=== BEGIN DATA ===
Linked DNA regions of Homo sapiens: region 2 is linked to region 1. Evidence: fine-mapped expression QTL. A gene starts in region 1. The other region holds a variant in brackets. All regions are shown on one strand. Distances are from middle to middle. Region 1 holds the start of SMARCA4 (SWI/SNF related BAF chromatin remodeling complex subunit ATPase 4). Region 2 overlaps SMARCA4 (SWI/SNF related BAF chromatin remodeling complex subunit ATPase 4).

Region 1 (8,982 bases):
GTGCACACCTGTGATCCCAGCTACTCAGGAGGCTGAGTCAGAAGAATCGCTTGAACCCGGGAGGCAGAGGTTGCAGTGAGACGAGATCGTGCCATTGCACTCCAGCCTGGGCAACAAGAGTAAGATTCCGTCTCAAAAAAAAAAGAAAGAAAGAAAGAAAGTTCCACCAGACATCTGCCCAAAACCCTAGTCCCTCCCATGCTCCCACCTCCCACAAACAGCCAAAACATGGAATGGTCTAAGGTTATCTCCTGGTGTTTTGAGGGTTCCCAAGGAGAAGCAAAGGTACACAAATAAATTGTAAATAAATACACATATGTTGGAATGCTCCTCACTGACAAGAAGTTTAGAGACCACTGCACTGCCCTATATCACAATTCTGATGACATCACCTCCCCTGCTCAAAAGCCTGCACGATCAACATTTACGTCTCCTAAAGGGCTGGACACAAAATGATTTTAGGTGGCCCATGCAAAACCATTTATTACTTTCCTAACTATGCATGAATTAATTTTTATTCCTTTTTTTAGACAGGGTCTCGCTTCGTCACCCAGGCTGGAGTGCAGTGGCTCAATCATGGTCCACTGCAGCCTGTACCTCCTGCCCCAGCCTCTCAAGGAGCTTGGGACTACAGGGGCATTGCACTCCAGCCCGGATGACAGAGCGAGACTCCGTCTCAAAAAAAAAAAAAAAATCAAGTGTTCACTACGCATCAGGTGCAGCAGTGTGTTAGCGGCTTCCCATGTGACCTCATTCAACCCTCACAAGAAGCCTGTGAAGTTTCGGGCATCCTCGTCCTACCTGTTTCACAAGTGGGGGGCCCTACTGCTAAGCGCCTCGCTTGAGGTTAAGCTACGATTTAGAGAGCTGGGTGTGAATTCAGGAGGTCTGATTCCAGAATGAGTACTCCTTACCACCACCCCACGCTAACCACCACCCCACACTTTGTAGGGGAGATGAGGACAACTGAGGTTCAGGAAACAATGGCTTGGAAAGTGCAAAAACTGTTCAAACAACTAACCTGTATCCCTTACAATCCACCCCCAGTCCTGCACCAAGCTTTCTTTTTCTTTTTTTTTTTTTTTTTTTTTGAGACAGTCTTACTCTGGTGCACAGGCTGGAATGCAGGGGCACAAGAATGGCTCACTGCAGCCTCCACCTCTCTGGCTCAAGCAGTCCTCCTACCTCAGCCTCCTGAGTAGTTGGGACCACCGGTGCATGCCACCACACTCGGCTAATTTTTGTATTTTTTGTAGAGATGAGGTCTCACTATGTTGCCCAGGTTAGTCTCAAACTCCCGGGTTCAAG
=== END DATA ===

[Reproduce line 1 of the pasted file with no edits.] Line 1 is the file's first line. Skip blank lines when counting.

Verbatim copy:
Linked DNA regions of Homo sapiens: region 2 is linked to region 1. Evidence: fine-mapped expression QTL. A gene starts in region 1. The other region holds a variant in brackets. All regions are shown on one strand. Distances are from middle to middle. Region 1 holds the start of SMARCA4 (SWI/SNF related BAF chromatin remodeling complex subunit ATPase 4). Region 2 overlaps SMARCA4 (SWI/SNF related BAF chromatin remodeling complex subunit ATPase 4).